Light and fruity red wines, like Pinot Noir, make the best partner for these soft cheeses. Try them with Kurtatsch “Glen” single vineyard Pinot Noir Riserva, Alto Adige DOC, a high-altitude wine from Alto Adige – the top Italian region for Pinot Noir. Its crisp red flavours of hibiscus, cranberry and dried strawberry cut straight through the buttery and creamy texture of the cheese.

White wine for Brie and Camembert

Brie and Champagne are a classic pairing, so go Italian by reaching for a bottle of Franciacorta. Made in a similar method to Champagne, and using some of the same grapes, this elegant fizz is an ideal partner for a platter of brie and grapes. Try Lo Sparviere Brut Cuvée n.7 NV Franciacorta DOCG. Its flavours of honey, toasted bread and almonds could easily rival Champagne, pairing perfectly with the flavours of Camembert and Brie.

Wine for goats cheese and Feta: Grillo or Trebbiano Spoletino

Goats cheese with rosemary on stone plate

Goats cheese and feta both have strong and tangy flavours that are quite unlike anything else. Young and white, they have a soft and crumbly texture that quickly coats the tongue. It’s best to stick to zippy white wines with plenty of acidity to help cleanse the palate, such as Sicilian Grillo, or Umbria’s Trebbiano Spoletino.

One of the best wines to team with goats cheese or Feta is Fratelli Pardi, Trebbiano Spoletino, Spoleto DOC. This crisp and refreshing wine has lots of minerality, and sings with citric flavours of lemongrass, lime and sweet grapefruit. These complement and intertwine with the somewhat bitter flavours of the cheese to leave a pleasant taste in the mouth. Consider reaching for it the next time you have a Greek salad or goat cheese soufflé.

Wine for Parmesan…and other Italian hard cheeses: Gewürztraminer or Chianti Classico

Aged Italian Parmesan cheese, Parmigiano Reggiano, with cut small pieces on wooden board

While many Brits simply grate hard cheeses like Parmigiano-Reggiano, Pecorino Romano and Grana Padano onto pasta, in Italy its customary to eat it as it is. A little like how we eat cheddar. If you’ve never added a wedge to your cheeseboard, we recommend trying it. You’ll discover it’s actually got a nuanced nutty and fruity flavour, with plenty of umami saltiness. An alternative, but delicious, option for a wine and cheese evening.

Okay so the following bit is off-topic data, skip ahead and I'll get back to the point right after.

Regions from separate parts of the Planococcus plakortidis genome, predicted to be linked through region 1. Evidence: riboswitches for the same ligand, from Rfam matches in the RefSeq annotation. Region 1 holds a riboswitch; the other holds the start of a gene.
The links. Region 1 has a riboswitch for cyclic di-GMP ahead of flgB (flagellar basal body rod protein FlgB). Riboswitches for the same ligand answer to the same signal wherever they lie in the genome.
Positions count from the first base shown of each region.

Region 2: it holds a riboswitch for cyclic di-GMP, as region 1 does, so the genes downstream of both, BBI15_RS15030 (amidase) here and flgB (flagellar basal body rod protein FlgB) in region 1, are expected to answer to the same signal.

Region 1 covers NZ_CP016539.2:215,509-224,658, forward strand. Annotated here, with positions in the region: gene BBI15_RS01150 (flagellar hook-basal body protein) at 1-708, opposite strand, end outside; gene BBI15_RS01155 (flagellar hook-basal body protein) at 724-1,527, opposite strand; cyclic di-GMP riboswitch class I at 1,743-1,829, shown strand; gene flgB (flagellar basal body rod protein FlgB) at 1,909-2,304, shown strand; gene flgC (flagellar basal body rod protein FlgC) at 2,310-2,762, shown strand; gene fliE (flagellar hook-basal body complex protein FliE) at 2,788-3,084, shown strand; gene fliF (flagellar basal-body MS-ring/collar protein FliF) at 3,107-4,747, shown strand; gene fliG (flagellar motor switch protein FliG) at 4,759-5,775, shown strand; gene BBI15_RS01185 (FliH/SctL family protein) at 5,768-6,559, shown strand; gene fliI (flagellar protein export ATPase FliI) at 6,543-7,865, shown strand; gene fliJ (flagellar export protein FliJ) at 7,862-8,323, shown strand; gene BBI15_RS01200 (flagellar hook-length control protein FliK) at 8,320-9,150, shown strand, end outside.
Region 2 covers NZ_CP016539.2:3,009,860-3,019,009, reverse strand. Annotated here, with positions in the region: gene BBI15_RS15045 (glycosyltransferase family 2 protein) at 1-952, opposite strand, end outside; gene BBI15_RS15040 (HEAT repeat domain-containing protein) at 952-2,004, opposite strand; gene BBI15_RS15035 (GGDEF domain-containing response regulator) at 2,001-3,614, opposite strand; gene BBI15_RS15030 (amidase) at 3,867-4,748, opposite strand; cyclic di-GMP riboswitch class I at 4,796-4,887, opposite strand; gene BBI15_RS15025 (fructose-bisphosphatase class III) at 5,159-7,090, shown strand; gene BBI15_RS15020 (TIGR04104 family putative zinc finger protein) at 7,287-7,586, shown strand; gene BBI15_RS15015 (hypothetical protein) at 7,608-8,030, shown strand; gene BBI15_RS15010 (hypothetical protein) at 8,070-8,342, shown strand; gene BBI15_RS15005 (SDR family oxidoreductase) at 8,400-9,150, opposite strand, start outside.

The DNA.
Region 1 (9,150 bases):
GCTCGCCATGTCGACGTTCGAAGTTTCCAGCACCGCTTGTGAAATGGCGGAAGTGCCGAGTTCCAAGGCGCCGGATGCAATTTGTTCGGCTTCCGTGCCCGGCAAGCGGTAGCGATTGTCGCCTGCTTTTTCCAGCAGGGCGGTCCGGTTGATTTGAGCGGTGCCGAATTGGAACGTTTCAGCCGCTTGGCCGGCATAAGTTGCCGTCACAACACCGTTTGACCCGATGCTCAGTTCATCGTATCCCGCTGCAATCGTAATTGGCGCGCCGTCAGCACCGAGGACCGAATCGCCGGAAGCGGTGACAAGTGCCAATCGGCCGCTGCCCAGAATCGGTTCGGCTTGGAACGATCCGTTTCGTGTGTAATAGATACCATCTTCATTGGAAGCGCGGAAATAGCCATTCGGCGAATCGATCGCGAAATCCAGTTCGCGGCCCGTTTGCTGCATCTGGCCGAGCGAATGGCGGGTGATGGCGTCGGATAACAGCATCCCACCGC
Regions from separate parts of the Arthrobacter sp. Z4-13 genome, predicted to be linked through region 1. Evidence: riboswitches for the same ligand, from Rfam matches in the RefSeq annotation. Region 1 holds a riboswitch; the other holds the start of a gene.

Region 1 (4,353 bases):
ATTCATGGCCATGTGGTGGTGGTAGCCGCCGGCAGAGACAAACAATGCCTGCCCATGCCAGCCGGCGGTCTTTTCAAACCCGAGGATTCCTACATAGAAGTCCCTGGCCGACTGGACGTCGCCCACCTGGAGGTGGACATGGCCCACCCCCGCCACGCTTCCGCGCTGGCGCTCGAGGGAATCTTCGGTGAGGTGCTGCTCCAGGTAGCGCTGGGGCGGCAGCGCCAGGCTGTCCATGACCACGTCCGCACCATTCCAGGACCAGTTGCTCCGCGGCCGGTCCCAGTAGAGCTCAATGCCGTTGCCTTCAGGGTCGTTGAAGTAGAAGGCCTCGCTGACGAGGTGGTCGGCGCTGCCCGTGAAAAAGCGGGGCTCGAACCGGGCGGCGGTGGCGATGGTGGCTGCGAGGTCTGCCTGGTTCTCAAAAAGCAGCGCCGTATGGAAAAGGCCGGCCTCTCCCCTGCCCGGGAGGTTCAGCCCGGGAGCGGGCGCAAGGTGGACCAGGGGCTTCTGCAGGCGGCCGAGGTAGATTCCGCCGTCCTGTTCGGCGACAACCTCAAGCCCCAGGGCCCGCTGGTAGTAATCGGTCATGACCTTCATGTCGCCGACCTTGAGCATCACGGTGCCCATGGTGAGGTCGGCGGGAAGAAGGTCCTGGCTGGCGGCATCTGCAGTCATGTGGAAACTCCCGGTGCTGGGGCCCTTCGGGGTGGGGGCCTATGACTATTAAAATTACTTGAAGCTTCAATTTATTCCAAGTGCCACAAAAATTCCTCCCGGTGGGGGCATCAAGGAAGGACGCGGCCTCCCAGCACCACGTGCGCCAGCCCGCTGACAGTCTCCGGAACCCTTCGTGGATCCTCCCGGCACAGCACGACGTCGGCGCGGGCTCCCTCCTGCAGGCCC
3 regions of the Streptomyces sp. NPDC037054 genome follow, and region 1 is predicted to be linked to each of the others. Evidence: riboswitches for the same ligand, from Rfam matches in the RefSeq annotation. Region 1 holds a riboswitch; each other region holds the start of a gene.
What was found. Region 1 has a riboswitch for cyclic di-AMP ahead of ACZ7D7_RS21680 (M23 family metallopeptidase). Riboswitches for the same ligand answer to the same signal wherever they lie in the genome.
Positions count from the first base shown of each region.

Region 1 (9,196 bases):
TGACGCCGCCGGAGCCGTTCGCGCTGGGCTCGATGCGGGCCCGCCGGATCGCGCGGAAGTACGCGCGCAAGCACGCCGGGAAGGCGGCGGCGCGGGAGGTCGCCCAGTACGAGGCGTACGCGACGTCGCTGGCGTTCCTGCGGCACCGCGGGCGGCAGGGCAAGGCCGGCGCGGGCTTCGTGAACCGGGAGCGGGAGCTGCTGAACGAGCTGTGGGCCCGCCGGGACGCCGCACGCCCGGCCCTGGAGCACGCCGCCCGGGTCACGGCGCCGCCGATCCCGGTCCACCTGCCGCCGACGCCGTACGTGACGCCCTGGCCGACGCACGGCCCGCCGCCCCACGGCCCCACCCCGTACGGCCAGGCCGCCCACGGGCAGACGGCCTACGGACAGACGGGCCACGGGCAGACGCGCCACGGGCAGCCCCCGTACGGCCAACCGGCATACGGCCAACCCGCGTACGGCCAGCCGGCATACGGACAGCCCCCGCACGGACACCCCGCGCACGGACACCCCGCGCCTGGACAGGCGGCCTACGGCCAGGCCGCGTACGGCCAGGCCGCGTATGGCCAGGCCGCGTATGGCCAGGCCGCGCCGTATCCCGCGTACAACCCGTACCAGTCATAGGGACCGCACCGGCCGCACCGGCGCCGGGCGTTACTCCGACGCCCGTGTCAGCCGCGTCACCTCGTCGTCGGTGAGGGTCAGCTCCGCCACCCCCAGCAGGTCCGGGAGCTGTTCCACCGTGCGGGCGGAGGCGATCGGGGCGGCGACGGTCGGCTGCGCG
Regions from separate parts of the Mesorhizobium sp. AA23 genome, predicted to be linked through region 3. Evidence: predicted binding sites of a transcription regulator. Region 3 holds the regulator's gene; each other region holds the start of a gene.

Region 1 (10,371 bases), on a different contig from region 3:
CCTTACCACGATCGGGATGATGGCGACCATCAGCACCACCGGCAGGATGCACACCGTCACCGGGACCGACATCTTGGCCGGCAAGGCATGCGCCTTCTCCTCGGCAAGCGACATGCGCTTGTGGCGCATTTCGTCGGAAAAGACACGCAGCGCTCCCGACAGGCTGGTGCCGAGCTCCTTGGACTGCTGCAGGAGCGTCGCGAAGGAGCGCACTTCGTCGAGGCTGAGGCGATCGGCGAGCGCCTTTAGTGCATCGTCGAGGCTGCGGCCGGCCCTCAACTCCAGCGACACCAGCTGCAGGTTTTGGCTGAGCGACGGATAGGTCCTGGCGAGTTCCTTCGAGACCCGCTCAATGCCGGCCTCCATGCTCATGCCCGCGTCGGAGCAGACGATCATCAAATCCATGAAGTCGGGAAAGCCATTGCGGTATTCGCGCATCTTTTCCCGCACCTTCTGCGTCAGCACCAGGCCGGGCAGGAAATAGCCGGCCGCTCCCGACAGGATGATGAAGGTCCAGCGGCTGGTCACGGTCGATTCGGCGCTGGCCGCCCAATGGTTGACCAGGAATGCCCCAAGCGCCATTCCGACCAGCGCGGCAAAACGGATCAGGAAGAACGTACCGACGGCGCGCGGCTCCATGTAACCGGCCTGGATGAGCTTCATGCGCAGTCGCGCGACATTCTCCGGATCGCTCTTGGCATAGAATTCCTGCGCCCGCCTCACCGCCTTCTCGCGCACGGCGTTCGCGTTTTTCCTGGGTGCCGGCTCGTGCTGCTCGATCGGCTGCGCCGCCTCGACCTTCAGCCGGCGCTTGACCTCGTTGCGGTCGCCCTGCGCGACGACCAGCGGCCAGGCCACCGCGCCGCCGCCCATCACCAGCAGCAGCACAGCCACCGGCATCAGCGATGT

White wines for Parmesan

Italian hard cheese is super versatile, and goes well with fizz such as Prosecco as well as crisp whites like Pinot Grigio. It’s fun to experiment, and we especially like it with Kurtatsch Gewürztraminer, Alto Adige DOC. The off-dry sweetness is a lovely contrast to the strong saltiness of the cheese. The wine’s tropical flavours like lychee, passion fruit and guava also bring out the natural fruitiness of the cheese.

Red wines for Parmesan

When you’re pairing red wine with Italian hard cheese, it’s best to stick to ones with fruity – rather than Earthy – flavours. This will help to bring out the best in the cheese. Sangiovese – not the Chianti version but the more concentrated Chianti Classico – is great for this. So Castello di Radda, Chianti Classico Riserva DOCG is an ideal choice. This richly flavoured wine combines tastes of dried red cherry, Tuscan aromatic herbs, vanilla and black pepper with sweet pipe tobacco and leather. An added benefit is that the saltiness of the cheese help to soften the austere tannins.

Wine for Halloumi: Orange wine or Primitivo

Fried Halloumi cheese with cherry tomatoes, spices and basil leaves

Cypriot cheese Halloumi has become extremely popular in the UK over the past few years, and often takes a central role in vegetarian dishes. It has a mild salty flavour and pleasantly squeaky texture. It’s best served hot, and makes a great alternative to meat during summer barbecues.

It works especially well with oak-aged orange wine Demarie “Sabbia” produced from the fragrant Arneis grapes in Piemonte. The grape juice remains in contact with skins and seeds during fermentation, and ages in French oak barriques. This medium-bodied wine is bold enough to stand up to the cheese’s dense structure, boasting flavours of almonds, apricots and green tea.

If you prefer red, opt for a Primitivo (Italian Zinfandel). Feudi di Guagnano “Diecianni” Primitivo from Salento IGP plays off the saltiness of the cheese with its plush flavours of cinnamon, vanilla and fresh blackberries.

Buy your favourite wine for cheese with next day delivery

Whether you’re putting together the ultimate board for a dinner party, or are simply indulging in some wine and cheese as an evening snack, there’s an Italian wine out there to suit every occasion. With Independent Wine you can enjoy free next day delivery across the mainland UK, so even your most spontaneous cheese feasts will be catered for.

P.S. Read our guides on Italian Food and Wine Pairing